There were thus wide differences in the frequency and effectiveness of assemblies across different guild systems. Austrian, German, Italian, and Swiss guilds held frequent assemblies, fostering internal cohesion. In the Northern Netherlands, by contrast, guilds apparently lacked such mechanisms for buttressing their ability to mobilize members internally and represent collective interests externally.

Attendance at Guild Assemblies

Wide differences also emerge in the case of another indicator of guild cohesion, the percentage of members attending assemblies. Guilds regarded poor attendance as a symptom of weakness. In 1438, for instance, the Bristol cordwainers’ guild lamented that members were absenting themselves from assemblies, which crippled the officers’ efforts to mobilize the craft to collective action.61 To prevent such deficits in cohesion, many guilds mandated compulsory attendance at assemblies, which they enforced by sending officers to remind members, physically fetching them on the day itself, and imposing penalties on absentees.62

Attendance rates nonetheless varied widely. Table 9.3 shows 16 observations of European guilds that recorded attendance at their assemblies. The sample spans three and a half centuries, from 1409 to 1759, but derives from towns in only three societies, England, Germany, and Italy. Four of the observations for provincial England were of guilds that were mainly religious, although their activities may have been partly economic. The other guilds comprised practitioners of locally oriented crafts (coopers, fishmongers, tinkers), local commerce (mercers), and export-oriented proto-industry (worsted-weavers).

As Table 9.3 shows, attendance at assemblies differed across guilds. On the “strong” end of the spectrum were the London coopers in the 1560s, the Alzey tinkers in the 1660s, and the Wildberg worsted-weavers from 1700 to 1760, where 80 to 100 per cent of the mastership attended assemblies. The fraternity of Our Lady’s Nativity in the Norfolk town of Wymondham showed the same pattern, with attendance of 84 per cent in 1534.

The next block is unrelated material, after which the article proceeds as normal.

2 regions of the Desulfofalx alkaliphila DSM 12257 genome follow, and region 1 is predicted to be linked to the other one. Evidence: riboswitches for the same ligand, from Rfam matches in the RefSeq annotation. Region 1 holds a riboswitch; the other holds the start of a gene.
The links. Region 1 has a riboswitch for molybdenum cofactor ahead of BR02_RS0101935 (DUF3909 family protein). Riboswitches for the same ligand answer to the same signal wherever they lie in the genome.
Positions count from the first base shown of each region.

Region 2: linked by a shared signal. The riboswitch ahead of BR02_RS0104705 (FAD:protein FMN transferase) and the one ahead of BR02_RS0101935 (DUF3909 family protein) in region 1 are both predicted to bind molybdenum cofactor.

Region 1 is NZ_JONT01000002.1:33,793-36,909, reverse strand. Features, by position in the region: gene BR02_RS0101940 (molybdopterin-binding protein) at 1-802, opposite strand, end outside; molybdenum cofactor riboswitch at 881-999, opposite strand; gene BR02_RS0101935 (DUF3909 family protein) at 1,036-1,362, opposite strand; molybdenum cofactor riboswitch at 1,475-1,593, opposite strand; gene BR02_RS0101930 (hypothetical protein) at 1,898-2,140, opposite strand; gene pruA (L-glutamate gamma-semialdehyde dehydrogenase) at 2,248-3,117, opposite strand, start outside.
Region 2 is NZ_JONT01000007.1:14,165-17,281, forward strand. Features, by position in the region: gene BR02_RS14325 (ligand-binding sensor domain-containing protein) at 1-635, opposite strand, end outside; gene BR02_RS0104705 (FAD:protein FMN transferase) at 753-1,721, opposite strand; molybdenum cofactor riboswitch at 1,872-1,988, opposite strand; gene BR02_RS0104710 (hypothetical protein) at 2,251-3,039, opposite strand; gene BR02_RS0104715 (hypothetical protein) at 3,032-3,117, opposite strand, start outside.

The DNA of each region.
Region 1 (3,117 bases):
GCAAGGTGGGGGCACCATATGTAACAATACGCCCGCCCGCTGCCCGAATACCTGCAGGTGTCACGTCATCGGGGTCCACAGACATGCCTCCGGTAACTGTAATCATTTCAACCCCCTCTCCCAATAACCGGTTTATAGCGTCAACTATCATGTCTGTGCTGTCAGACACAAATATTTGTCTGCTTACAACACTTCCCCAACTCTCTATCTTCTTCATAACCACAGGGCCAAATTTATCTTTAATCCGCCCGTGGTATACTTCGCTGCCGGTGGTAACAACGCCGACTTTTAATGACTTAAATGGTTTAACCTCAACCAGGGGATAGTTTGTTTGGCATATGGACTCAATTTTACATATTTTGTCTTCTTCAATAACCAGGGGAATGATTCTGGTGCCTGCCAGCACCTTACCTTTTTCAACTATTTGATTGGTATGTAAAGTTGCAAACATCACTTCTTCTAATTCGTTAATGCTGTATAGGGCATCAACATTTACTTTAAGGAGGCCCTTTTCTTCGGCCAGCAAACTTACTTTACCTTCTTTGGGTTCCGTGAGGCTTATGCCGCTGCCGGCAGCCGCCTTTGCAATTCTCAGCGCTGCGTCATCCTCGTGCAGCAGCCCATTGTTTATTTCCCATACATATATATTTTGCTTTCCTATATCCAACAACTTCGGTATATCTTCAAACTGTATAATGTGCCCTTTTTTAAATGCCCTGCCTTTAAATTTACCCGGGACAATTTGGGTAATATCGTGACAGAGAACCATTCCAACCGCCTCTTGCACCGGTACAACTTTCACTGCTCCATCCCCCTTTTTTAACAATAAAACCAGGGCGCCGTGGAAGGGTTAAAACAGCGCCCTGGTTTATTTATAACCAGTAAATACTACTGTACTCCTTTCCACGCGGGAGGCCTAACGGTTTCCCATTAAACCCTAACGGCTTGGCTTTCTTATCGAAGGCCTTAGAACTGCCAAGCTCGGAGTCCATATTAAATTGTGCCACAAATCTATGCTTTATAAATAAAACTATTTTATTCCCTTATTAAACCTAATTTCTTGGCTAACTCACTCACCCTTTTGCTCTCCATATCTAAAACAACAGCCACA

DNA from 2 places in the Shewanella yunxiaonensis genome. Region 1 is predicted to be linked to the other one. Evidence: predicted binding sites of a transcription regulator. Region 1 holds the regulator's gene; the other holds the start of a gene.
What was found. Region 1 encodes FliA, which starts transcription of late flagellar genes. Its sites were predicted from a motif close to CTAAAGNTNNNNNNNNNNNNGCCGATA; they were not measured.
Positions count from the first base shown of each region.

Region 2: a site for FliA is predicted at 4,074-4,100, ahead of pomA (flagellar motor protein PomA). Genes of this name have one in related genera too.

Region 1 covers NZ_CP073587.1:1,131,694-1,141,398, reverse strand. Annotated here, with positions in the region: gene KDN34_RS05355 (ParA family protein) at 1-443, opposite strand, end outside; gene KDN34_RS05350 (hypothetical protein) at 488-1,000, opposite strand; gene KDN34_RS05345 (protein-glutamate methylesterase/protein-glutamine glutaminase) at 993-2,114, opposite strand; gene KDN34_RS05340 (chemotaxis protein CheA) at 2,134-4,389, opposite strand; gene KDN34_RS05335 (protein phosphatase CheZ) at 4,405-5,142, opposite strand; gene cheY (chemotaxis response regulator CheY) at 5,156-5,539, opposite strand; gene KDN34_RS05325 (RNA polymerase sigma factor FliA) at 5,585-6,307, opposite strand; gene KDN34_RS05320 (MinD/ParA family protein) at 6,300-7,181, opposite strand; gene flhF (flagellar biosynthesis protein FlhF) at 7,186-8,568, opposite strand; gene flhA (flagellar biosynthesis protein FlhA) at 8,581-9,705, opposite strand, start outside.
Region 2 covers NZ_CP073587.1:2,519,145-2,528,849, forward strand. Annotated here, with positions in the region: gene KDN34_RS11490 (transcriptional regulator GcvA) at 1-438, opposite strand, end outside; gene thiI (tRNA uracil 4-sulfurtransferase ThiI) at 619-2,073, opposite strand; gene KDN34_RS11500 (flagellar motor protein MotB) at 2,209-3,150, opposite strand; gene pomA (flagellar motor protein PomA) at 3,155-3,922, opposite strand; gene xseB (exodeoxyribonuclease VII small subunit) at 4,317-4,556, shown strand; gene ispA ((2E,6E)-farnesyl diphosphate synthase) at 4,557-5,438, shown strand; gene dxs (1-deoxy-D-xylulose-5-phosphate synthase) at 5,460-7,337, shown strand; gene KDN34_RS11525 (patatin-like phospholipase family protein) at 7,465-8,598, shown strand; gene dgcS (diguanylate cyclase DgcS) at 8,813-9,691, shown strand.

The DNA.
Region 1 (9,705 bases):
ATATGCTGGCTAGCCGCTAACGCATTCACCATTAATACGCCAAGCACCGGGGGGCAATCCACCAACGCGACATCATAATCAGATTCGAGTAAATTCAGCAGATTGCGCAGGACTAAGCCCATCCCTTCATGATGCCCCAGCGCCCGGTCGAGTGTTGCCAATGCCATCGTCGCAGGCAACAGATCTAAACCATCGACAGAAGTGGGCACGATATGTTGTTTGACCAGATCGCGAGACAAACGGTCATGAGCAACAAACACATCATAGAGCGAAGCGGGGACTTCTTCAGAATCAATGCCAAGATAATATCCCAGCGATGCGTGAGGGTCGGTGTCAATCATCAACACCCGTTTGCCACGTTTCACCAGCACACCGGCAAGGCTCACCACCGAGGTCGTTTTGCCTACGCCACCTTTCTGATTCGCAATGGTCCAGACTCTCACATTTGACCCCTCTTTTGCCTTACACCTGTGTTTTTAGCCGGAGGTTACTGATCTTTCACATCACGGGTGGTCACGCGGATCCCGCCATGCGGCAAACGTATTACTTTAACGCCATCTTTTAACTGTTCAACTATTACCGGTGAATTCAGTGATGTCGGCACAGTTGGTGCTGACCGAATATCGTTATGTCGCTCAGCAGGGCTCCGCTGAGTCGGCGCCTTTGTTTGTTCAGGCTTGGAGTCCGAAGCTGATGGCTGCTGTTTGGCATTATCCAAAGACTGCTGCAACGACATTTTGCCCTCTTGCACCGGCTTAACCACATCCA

Table 9.3: Attendance at Guild Assemblies, Various European Societies, 1409–1759

Locality rate (%)








coopers (householders)





coopers (householders)





coopers (journeymen)





coopers (journeymen)





fishmongers (yeomanry)





guild of the Holy Cross





guild of the Holy Cross





guild of the Holy Cross


Wymondham, Norfolk



fraternity of Our Lady’s Nativity


Wildberg district





Wildberg district





Wildberg district





Wildberg district





Wildberg district





Alzey district







early 17th c.



Notes and Sources: aArcher 1991, 115: number paying dues as % of “householder” members. bArcher 1991, 115: number paying dues as % of “journeyman” members. cArcher 1991, 115: number paying dues as % of “yeomanry” members. dRosser 2015, 141: number attending assembly as % of all members. eOgilvie 1997, 322–3: number attending assembly as % of those paying compulsory dues (includes male masters plus practising widows). f Göttmann 1977 [Keßler], 131: number attending annual assembly as % of those obliged to attend. g Shaw 2006, 116: number voting at assembly as % of total members.

On the “weak” end, by contrast, were guilds whose assemblies were attended by less than half of the members. These included both religious fraternities, such as the Stratford-upon-Avon guild of the Holy Cross with 40 to 60 per cent attendance in the early fifteenth century, and a number of craft guilds, notably the Venetian mercers in the early seventeenth century and several of the London livery companies from the 1590s onwards, which had less than 40 per cent attendance. Ian Archer describes other London guilds as also seeing a steep decline in attendance rates by 1600, although he does not report precise figures. As one member of the Skinners’ Company remarked when fined for absence from the assembly, “What am I the better for the company?”63 Low attendance at assemblies was an indicator of a guild that was “weak” in the sense that its members no longer believed it offered benefits sufficient to motivate participation.

According to this criterion, guilds emerge as strong in mid-sixteenth-century London and in seventeenth- and eighteenth-century Germany, where we observe over four-fifths of members attending assemblies. On the other end of the spectrum, guilds emerge as weak—or at least incohesive—by c. 1600 in Venice and London, as only a minority of guild members bothered to turn up at meetings. Low participation rates weakened guilds’ ability to mobilize members to monitor each other or organize outside action.


Guilds’ strength also depended on relationships with the rest of the institutional framework of pre-modern society. For the reasons discussed in Chapter 2, political institutions were crucial. But guilds’ political strength was itself multidimensional. Direct representation in town councils or national parliaments could enhance guild strength. But even without such representation, guilds had other ways of gaining political support. Conversely, the political authorities could undermine guild strength by withholding recognition of their right to exist at all—something that afflicted all guilds in the end, though it took over a century to happen everywhere in Europe.